10 nanometer

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For the length in general and comparison, see 10 nanometres.

The 10 nanometer (10 nm) node is the technology node following the 14 nm node, and 10 nm class means chips made using process technologies between 10 and 20 nanometers.

The original naming of this technology node as "11 nm" comes from the International Technology Roadmap for Semiconductors (ITRS). According to the 2007 edition of this roadmap, by the year 2022, the half-pitch (i.e., half the distance between identical features in an array) for a DRAM should be 11 nm. Pat Gelsinger, at the time serving as Intel's Chief Technology Officer, claimed in 2008 that Intel sees a 'clear way' towards the 10 nm node.[1][2] At the 11 nm node in 2015, Intel expects to use a half-pitch of around 21 nm.[3] Nvidia's chief scientist, William Dally, claims that they will also reach 11 nm semiconductors by 2015, a transition he claims will be facilitated principally through new electronic design automation tools.[4] How the use of such design tools will help Nvidia overcome the physical limitations of CMOS technology and conventional lithography is unclear.[citation needed] This design rule is likely to be realized by multiple patterning,[5][6][7] given the difficulty of implementing EUV lithography by 2015.[8]

While the roadmap has been based on the continuing extension of CMOS technology, even this roadmap does not guarantee that silicon-based CMOS will extend that far. This is to be expected, since the gate length for this node may be smaller than 6 nm, and the corresponding gate dielectric thickness would scale down to a monolayer or even less. Reported estimates indicate that transistors at these dimensions are significantly affected by quantum tunnelling.[9] As a result, non-silicon extensions of CMOS, using III-V materials or nanotubes/nanowires, as well as non-CMOS platforms, including molecular electronics, spin-based computing, and single-electron devices, have been proposed. Hence, this node marks the practical beginning of nanoelectronics.

Due to the extensive use of ultra-low-k dielectrics such as spin-on polymers or other porous materials, conventional lithography, etch, or even chemical-mechanical polishing processes are unlikely to be used because these materials contain a high density of voids or gaps. At scales of ~10 nm, quantum tunneling, especially through gaps, becomes a significant phenomenon.[10] Controlling gaps on these scales by means of electromigration can produce interesting electrical properties themselves.[11]

Quantum tunneling may not be a disadvantage when its effect on device behavior is fully understood and used in the design. Future transistors may have insulating channels. An electron wave function decays exponentially in a "classically forbidden" region at a rate that can be controlled by the gate voltage. Interference effects are also possible.[12] Alternate option is in heavier mass semiconducting channels.[13]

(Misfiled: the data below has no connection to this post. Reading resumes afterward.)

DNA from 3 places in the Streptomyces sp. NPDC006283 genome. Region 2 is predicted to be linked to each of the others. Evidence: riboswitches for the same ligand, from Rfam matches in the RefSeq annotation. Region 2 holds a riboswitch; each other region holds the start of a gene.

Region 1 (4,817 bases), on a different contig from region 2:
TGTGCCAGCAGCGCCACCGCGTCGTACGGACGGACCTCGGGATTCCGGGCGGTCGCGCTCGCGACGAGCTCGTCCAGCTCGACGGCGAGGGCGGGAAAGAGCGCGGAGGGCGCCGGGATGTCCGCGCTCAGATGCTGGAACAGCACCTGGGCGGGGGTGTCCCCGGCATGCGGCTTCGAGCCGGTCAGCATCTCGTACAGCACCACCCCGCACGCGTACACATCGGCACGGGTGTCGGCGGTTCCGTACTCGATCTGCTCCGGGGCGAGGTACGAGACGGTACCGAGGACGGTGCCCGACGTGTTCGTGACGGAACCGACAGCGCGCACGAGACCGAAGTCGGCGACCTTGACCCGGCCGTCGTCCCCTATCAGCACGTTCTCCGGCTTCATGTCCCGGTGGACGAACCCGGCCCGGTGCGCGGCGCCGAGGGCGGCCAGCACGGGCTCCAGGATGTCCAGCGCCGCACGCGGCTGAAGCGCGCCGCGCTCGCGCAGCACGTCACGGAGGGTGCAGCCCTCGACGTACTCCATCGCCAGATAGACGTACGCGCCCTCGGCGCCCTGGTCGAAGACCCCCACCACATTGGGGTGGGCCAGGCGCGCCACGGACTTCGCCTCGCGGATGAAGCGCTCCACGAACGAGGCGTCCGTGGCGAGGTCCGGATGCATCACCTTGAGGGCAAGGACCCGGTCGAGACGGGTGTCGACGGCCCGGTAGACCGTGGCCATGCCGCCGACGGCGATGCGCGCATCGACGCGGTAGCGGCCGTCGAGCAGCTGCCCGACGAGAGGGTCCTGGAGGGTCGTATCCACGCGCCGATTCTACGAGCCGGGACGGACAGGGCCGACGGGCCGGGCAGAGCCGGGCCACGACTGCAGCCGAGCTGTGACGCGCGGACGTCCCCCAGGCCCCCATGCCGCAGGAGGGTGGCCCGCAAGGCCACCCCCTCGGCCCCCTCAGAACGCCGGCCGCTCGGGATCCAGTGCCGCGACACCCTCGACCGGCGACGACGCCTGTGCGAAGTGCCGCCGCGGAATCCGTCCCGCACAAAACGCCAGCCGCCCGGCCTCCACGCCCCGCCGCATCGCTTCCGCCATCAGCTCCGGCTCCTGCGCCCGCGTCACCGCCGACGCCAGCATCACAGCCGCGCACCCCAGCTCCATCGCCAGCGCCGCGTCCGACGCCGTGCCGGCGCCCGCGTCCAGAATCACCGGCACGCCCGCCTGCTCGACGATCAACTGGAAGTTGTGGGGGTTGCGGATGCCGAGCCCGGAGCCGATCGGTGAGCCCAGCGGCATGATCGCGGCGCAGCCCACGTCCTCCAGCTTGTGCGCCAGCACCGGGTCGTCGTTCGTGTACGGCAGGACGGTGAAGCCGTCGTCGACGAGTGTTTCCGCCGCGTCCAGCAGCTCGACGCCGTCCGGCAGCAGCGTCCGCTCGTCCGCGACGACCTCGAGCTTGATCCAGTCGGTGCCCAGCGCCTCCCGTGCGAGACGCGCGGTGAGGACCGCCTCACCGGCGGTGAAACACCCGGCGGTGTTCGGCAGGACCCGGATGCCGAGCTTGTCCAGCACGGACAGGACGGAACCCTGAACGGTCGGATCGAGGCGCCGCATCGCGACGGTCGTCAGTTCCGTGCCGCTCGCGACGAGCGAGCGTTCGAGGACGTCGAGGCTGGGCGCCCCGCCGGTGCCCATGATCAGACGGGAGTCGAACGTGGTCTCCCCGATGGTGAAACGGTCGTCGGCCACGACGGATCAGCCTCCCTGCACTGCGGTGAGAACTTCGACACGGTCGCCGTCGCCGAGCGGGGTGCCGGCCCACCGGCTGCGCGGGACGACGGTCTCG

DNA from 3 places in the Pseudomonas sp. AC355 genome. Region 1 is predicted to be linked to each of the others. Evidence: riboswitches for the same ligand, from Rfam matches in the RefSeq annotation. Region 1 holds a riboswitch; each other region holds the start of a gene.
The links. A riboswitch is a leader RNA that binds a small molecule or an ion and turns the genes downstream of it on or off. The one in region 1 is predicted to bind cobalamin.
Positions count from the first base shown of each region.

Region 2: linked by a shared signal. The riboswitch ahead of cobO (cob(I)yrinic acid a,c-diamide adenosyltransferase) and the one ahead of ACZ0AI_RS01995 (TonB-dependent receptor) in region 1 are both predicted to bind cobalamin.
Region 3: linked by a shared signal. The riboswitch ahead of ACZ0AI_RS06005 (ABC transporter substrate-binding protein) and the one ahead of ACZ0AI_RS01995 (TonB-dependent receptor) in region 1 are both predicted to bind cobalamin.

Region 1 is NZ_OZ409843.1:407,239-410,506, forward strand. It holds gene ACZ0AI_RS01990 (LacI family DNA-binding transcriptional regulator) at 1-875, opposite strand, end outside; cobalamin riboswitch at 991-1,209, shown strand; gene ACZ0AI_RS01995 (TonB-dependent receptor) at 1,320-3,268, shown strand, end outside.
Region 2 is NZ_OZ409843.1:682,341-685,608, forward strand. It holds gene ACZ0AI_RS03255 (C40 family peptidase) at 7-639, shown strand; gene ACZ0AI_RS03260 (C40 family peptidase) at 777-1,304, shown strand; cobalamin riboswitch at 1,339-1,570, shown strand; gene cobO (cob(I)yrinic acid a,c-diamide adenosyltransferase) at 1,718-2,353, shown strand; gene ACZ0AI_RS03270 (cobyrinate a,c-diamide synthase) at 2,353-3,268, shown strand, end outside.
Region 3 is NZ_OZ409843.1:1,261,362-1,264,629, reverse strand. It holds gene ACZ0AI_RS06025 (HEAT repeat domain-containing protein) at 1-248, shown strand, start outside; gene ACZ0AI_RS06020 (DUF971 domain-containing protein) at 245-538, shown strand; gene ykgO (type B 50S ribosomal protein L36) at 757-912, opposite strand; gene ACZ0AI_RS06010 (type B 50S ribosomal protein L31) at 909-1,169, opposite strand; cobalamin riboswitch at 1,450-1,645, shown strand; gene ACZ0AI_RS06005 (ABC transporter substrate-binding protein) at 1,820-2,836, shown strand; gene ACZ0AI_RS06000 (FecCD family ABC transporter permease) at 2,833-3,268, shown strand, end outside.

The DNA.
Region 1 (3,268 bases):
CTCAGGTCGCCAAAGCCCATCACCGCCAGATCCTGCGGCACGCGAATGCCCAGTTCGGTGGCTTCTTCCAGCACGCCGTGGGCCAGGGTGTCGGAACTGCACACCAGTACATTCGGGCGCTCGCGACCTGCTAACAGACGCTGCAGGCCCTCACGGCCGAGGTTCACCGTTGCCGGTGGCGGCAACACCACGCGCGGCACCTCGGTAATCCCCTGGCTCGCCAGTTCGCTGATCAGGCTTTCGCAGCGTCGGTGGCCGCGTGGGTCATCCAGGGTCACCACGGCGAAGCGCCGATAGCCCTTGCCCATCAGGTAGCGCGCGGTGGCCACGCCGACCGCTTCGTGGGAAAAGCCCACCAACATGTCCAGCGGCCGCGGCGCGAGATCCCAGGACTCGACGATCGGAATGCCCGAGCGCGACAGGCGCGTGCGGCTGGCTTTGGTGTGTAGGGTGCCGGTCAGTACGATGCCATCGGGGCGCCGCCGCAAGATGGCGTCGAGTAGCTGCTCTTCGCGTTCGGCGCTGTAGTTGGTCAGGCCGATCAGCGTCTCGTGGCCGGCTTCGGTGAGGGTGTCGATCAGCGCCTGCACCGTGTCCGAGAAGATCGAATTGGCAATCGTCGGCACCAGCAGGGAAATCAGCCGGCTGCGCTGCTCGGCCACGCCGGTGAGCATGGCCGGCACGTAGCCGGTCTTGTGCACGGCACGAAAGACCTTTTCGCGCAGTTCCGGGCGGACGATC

Photoemission electron microscopy (PEEM) data was used to show that low energy electrons ~1.35 eV could travel as far as ~15 nm in SiO2, despite an average measured attenuation length of 1.18 nm.[14]

Technology demos[edit]

On November 15, 2012, Samsung Electronics unveiled a 64 gigabyte (GB) embedded multimedia card (eMMC) based on 10 nm class process technology.[15]

On April 11, 2013, Samsung announced that it was mass-producing High-Performance 128-gigabit 3-bit Multi-level-cell NAND Flash Memory with a technology somewhere between 10 nm and 20 nm.[16]


  1. ^ Damon Poeter. "Intel's Gelsinger Sees Clear Path To 10nm Chips". Archived from the original on 2009-06-22. Retrieved 2009-06-20. 
  2. ^ "MIT: Optical lithography good to 12 nanometers". Archived from the original on 2009-06-22. Retrieved 2009-06-20. 
  3. ^ Borodovsky, Y. (2006). "Marching to the beat of Moore's Law". Proc. SPIE 6153. doi:10.1117/12.655176. 
  4. ^ "Nvidia Chief Scientist: 11nm Graphics Chips with 5000 Stream Processors Due in 2015". XBit Labs. July 30, 2009. Archived from the original on 2009-09-03. Retrieved 2009-08-27. 
  5. ^ SEMICON West - Lithography Challenges and Solutions
  6. ^ J. Word et al., Proc. SPIE 6925 (2008).[full citation needed]
  7. ^ Intel extending ArF lithography
  8. ^ CNSE Technology Development Consortium for EUVL
  9. ^ "Intel scientists find wall for Moore's Law". ZDNet. December 1, 2003. 
  10. ^ Naitoh, Y.; Shimizu, Tetsuo et al. (2007). "New Nonvolatile Memory Effect Showing Reproducible Large Resistance Ratio Employing Nano-gap Gold Junction". MRS Symposium Proceedings 997: 0997–I04–08. doi:10.1557/PROC-0997-I04-08. 
  11. ^ Kayashima, S. et al. (2007). "Control of Tunnel Resistance of Nanogaps by Field-Emission-Induced Electromigration". Jap. J. Appl. Phys. 46 (36–40): L907–909. doi:10.1143/JJAP.46.L907. 
  12. ^ Ahmed, Khaled; Schuegraf, Klaus (November 2011). "Transistor Wars: Rival architectures face off in a bid to keep Moore's Law alive". IEEE Spectrum: 50. 
  13. ^ Mehrotra, S. et al. (2013). "Engineering Nanowire n-MOSFETs at Lg < 8 nm". Preprint. arXiv:1303.5458. 
  14. ^ Ballarotto, V. W. et al. (2002). "Photoelectron emission microscopy of ultrathin oxide covered devices". JVST B 20 (6): 2514–2518. doi:10.1116/1.1525007. 
  15. ^ "Samsung Introduces Advanced Memory Storage Solution for Slim Smartphones and Tablets". 
  16. ^ "Samsung Mass Producing High-Performance 128-gigabit 3-bit Multi-level-cell NAND Flash Memory". Archived from the original on 2013-07-13. Retrieved 2013-07-10. 

Preceded by
14 nm
CMOS manufacturing processes Succeeded by
7 nm